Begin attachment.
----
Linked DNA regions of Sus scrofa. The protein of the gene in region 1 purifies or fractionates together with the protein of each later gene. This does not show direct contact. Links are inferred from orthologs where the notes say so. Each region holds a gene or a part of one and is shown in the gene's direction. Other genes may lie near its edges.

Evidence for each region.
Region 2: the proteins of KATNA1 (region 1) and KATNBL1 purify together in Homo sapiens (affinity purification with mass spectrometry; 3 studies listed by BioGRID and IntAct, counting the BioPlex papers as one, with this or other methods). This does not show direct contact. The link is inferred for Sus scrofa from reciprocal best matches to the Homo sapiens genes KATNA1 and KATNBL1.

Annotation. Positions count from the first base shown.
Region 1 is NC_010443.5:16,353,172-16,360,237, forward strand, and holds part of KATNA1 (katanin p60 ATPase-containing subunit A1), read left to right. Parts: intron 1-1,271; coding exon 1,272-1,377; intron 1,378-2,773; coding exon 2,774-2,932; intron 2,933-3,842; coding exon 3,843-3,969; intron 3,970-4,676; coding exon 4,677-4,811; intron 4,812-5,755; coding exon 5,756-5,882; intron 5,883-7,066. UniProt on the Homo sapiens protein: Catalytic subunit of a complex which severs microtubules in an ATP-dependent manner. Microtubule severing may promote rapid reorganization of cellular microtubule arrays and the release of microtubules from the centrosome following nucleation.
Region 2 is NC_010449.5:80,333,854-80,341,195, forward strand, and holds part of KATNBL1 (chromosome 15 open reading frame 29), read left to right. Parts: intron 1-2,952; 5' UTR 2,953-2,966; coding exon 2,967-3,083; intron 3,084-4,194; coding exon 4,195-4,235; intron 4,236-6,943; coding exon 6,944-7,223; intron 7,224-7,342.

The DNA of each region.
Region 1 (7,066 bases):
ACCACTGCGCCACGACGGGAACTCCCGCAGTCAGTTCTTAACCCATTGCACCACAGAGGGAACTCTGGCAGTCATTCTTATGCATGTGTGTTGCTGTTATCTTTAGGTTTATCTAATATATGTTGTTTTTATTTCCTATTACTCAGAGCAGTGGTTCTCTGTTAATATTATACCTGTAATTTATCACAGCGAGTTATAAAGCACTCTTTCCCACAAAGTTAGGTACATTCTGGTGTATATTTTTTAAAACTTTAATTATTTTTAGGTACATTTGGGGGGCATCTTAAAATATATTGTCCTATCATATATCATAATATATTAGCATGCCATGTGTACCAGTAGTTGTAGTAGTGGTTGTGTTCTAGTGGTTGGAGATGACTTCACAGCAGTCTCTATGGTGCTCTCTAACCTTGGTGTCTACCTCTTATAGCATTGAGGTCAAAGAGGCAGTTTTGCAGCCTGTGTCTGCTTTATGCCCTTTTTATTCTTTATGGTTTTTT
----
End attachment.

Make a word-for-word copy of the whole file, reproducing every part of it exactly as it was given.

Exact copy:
Linked DNA regions of Sus scrofa. The protein of the gene in region 1 purifies or fractionates together with the protein of each later gene. This does not show direct contact. Links are inferred from orthologs where the notes say so. Each region holds a gene or a part of one and is shown in the gene's direction. Other genes may lie near its edges.

Evidence for each region.
Region 2: the proteins of KATNA1 (region 1) and KATNBL1 purify together in Homo sapiens (affinity purification with mass spectrometry; 3 studies listed by BioGRID and IntAct, counting the BioPlex papers as one, with this or other methods). This does not show direct contact. The link is inferred for Sus scrofa from reciprocal best matches to the Homo sapiens genes KATNA1 and KATNBL1.

Annotation. Positions count from the first base shown.
Region 1 is NC_010443.5:16,353,172-16,360,237, forward strand, and holds part of KATNA1 (katanin p60 ATPase-containing subunit A1), read left to right. Parts: intron 1-1,271; coding exon 1,272-1,377; intron 1,378-2,773; coding exon 2,774-2,932; intron 2,933-3,842; coding exon 3,843-3,969; intron 3,970-4,676; coding exon 4,677-4,811; intron 4,812-5,755; coding exon 5,756-5,882; intron 5,883-7,066. UniProt on the Homo sapiens protein: Catalytic subunit of a complex which severs microtubules in an ATP-dependent manner. Microtubule severing may promote rapid reorganization of cellular microtubule arrays and the release of microtubules from the centrosome following nucleation.
Region 2 is NC_010449.5:80,333,854-80,341,195, forward strand, and holds part of KATNBL1 (chromosome 15 open reading frame 29), read left to right. Parts: intron 1-2,952; 5' UTR 2,953-2,966; coding exon 2,967-3,083; intron 3,084-4,194; coding exon 4,195-4,235; intron 4,236-6,943; coding exon 6,944-7,223; intron 7,224-7,342.

The DNA of each region.
Region 1 (7,066 bases):
ACCACTGCGCCACGACGGGAACTCCCGCAGTCAGTTCTTAACCCATTGCACCACAGAGGGAACTCTGGCAGTCATTCTTATGCATGTGTGTTGCTGTTATCTTTAGGTTTATCTAATATATGTTGTTTTTATTTCCTATTACTCAGAGCAGTGGTTCTCTGTTAATATTATACCTGTAATTTATCACAGCGAGTTATAAAGCACTCTTTCCCACAAAGTTAGGTACATTCTGGTGTATATTTTTTAAAACTTTAATTATTTTTAGGTACATTTGGGGGGCATCTTAAAATATATTGTCCTATCATATATCATAATATATTAGCATGCCATGTGTACCAGTAGTTGTAGTAGTGGTTGTGTTCTAGTGGTTGGAGATGACTTCACAGCAGTCTCTATGGTGCTCTCTAACCTTGGTGTCTACCTCTTATAGCATTGAGGTCAAAGAGGCAGTTTTGCAGCCTGTGTCTGCTTTATGCCCTTTTTATTCTTTATGGTTTTTT